At 17, while living in Cairo, Kamal Al-Solaylee resolved to teach himself English as a kind of passport to the West.
“The potential of being arrested or going to prison for practising homosexuality was not good enough for me,” he says. “I knew that I could do better.”
But the political and economic chaos that beset Egypt in the early 1980s led the Al-Solaylee family to flee to their home country, Yemen. It is a place from which they escaped years before with barely more than the clothes on their backs and where building the free and open gay life Al-Solaylee wanted for himself seemed even more unlikely.
Still, he managed in time to arrange a student visa to the UK, eventually earning an advanced degree in literature, before winding up in 1996 in Toronto. He earned his first reporter’s credit as a contributor to Toronto’s gay press.
“I started my career as a journalist as a copy editor for the Church-Wellesley Review in 1996,” he says. “My first byline in Xtra was a story about women and style in January ’97. I still remember; I got paid $50 for it.”
He went on to build an impressive career. He landed a job at Report on Business magazine before becoming a respected theatre critic at The Globe and Mail. He has more recently dedicated himself full-time to teaching as a journalism professor at Ryerson University. It has so far been a grand, courageous and successful journey.
But in 2006 Al-Solaylee returned to Yemen to visit his extended family and was deeply disturbed by what he found. His brothers and sisters seemed defeated by the economic and political conditions there. Their health seemed to be suffering. They seemed to have lost a sense of hope, the belief that they could make their own lives better. But most of all, says Al-Solaylee, he was shocked by the level of religiosity that had taken hold of his formerly secular family.
“I remember a conversation with one of my nieces; she was 12 or 13 years old at the time,” he recalls. “I simply asked her what kind of music do you listen to? She said she doesn’t listen to music because it is the work of the devil. I didn’t know how to react to that. These are my brother’s children and here I am in Canada, a critic reviewing musicals for a living.”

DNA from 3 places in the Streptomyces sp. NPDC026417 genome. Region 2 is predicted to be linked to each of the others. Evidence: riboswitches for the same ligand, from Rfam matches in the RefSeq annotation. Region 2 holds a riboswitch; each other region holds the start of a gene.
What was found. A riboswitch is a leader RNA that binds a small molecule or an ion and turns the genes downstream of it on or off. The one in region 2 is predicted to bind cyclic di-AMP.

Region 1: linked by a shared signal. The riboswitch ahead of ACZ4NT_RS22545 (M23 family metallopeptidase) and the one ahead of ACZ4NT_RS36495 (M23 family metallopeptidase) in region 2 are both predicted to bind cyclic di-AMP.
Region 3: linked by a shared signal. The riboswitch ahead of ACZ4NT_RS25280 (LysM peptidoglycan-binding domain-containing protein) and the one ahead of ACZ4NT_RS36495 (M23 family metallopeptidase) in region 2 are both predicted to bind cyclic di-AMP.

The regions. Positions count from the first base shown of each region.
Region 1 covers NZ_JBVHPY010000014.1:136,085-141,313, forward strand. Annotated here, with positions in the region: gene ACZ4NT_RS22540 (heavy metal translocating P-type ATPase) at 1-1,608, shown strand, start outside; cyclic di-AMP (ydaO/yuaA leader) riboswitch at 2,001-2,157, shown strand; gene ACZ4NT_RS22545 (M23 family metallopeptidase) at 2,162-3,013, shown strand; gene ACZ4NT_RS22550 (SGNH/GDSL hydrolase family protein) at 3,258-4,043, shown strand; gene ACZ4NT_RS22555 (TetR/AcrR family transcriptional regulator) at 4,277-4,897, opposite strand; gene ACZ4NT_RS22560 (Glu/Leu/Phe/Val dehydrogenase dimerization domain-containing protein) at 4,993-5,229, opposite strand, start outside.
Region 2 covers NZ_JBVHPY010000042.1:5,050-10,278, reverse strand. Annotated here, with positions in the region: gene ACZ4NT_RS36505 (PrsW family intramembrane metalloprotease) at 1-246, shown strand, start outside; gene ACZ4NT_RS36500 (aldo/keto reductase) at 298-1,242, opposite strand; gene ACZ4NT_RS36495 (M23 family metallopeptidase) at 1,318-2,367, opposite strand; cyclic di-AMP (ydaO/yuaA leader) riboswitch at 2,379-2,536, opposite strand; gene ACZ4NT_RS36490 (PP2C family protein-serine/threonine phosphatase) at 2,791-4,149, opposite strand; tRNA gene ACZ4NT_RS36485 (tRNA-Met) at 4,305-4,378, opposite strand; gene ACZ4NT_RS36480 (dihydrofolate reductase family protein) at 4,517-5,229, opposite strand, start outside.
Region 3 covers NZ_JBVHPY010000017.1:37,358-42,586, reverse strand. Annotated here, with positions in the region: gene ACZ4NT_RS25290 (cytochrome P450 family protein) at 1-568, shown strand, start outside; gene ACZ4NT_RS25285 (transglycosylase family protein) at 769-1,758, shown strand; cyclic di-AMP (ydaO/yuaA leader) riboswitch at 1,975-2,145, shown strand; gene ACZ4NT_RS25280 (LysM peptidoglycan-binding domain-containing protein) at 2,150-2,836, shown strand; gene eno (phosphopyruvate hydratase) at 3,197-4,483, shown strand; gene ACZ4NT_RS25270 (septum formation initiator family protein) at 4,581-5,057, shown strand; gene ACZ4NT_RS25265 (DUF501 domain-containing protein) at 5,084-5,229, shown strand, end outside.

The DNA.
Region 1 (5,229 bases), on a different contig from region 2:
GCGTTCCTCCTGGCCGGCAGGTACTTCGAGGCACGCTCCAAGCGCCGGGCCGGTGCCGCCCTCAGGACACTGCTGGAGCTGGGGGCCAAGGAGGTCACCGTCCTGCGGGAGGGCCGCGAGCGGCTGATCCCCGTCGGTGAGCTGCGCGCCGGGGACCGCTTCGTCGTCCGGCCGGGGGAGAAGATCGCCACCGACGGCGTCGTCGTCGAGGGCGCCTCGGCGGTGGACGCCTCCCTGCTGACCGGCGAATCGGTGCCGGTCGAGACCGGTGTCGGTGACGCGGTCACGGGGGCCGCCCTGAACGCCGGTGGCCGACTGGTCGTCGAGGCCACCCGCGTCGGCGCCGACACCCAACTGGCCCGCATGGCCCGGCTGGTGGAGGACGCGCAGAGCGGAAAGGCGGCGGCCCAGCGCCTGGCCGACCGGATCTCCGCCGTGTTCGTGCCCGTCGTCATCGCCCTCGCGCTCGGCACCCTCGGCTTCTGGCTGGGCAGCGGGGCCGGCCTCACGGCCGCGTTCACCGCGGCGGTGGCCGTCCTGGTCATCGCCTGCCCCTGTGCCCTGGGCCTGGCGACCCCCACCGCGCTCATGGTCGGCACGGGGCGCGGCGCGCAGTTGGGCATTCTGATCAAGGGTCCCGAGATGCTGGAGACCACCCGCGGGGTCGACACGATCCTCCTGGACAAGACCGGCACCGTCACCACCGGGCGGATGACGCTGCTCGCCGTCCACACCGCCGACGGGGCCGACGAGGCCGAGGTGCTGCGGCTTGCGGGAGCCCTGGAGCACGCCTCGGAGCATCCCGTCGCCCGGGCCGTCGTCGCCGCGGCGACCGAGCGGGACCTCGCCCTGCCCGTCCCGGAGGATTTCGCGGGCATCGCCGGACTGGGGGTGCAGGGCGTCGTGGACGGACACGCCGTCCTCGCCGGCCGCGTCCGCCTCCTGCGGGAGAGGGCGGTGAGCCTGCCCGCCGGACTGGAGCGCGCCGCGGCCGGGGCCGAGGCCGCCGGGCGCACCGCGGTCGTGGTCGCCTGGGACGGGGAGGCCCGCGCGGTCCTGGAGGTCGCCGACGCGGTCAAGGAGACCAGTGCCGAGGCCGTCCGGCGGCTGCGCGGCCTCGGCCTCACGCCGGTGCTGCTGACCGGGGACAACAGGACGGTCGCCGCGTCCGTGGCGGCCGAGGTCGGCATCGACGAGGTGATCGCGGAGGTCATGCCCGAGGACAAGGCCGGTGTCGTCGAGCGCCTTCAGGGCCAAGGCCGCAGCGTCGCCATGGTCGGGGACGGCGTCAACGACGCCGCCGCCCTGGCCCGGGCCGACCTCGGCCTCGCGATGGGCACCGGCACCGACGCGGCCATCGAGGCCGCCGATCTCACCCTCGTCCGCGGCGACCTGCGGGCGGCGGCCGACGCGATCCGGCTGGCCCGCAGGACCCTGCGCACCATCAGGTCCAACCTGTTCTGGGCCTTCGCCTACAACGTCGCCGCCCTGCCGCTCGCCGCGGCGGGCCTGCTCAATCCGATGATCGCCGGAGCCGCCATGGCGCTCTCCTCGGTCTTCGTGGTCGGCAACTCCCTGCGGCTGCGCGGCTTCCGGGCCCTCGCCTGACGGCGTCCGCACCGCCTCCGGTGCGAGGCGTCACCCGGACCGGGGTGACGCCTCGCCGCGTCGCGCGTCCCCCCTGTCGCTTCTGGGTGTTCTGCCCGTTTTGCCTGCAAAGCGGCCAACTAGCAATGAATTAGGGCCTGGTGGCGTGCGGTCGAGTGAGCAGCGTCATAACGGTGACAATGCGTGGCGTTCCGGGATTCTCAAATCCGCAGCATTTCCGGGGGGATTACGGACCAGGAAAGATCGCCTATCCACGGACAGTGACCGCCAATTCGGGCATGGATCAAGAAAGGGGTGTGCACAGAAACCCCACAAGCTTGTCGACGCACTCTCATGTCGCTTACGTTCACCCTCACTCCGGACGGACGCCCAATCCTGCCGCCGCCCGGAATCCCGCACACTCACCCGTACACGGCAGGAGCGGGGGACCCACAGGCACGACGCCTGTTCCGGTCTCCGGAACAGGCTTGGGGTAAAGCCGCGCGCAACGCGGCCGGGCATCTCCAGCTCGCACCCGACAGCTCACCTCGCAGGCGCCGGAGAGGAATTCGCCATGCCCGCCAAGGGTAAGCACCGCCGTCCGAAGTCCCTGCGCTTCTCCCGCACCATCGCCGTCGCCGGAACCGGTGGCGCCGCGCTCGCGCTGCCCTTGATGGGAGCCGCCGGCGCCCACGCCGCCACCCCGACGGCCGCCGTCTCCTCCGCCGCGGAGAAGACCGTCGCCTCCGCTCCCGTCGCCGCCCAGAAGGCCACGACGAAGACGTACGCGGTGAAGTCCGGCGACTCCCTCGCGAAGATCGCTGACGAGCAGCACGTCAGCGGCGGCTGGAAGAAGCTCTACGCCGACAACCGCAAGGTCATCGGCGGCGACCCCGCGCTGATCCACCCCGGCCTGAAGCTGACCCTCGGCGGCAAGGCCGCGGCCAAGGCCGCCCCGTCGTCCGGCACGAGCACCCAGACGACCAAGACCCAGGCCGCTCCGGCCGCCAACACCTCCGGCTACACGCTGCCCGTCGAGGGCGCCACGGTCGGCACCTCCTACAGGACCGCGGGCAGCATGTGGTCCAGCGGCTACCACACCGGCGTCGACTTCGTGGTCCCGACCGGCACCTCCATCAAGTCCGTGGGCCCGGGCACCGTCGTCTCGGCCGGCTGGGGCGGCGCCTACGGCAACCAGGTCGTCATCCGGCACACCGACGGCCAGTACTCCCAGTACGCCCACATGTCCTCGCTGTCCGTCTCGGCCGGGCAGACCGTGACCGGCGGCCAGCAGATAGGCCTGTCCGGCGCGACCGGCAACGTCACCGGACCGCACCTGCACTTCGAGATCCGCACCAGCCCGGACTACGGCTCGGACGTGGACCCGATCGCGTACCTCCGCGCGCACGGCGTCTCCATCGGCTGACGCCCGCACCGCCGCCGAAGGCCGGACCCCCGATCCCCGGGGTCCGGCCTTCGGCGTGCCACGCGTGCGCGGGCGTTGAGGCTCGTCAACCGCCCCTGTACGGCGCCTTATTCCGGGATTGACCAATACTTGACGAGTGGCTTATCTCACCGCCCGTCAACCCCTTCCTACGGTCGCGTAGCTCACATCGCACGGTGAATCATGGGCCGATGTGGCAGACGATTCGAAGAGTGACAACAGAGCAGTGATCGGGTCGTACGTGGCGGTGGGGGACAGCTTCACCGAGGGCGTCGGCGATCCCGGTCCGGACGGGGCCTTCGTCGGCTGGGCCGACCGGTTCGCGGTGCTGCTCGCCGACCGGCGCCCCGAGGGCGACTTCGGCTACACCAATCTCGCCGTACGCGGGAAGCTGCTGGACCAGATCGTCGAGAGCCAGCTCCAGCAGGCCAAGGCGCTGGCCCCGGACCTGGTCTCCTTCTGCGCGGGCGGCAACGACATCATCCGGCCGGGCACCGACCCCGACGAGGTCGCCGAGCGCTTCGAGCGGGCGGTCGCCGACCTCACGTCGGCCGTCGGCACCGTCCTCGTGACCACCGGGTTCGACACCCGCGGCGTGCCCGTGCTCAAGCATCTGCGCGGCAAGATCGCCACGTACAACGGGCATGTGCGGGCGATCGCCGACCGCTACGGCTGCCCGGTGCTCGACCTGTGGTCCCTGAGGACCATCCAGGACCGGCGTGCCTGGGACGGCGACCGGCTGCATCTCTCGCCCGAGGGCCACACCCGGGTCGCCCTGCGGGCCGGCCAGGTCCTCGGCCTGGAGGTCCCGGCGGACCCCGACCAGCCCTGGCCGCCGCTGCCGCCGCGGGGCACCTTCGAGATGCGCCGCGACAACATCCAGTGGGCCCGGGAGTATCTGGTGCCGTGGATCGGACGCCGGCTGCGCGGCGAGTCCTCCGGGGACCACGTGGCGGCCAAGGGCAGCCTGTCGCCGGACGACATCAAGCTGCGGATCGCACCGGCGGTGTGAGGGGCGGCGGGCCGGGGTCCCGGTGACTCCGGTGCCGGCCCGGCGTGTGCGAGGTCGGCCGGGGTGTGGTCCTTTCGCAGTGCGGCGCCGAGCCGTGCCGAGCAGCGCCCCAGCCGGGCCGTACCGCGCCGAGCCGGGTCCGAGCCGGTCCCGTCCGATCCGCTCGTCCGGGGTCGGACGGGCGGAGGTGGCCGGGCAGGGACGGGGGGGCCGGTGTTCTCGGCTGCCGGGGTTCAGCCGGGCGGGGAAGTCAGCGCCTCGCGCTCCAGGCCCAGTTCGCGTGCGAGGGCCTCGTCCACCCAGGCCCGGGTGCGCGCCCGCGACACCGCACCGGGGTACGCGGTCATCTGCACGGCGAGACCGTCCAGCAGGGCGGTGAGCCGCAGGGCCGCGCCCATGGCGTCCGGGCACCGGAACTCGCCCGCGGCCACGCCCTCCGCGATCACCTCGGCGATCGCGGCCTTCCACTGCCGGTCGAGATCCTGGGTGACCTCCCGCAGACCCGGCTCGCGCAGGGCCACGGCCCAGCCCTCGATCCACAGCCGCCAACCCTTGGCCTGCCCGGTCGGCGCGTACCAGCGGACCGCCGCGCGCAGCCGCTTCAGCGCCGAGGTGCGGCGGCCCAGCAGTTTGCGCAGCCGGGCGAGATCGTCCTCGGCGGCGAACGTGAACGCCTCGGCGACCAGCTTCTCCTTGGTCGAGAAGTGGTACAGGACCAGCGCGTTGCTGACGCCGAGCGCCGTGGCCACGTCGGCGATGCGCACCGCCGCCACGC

The experience led Al-Solaylee into a deep depression for a time but eventually motivated him to write his first book, Intolerable: A Memoir of Extremes.
It’s partly his story, that of a gay man building a better life for himself; partly the story of the lives of Al-Solaylee’s extended family.
“I’m a supporting character in a book set in the Middle East and Canada,” he says. “It’s about my relationship with my family. It’s about coming out as a gay man in the Middle East, then pursuing the life I wanted for myself.”
Intolerable is an important and captivating read for those interested in issues of immigration and homophobia in the shifting social and political cultures of the Middle East. It’s also an inspiration for those who have changed their lives, or will one day, in order to live more openly with their sexualities.
“I hope anyone who reads this book in a small town or a home environment or culture that is violent or homophobic comes to learn that you can get out and it’s okay to do so,” Al-Solaylee says. “Don’t be a hero. Run away from a harsh environment before it damages you. Find a place in the world where you can build your own community and a system of support. Find what makes you happy.”
Check out Xtra‘s video interview with the author of Intolerable, Kamal Al-Solaylee:
And watch Al-Solaylee read from Intolerable.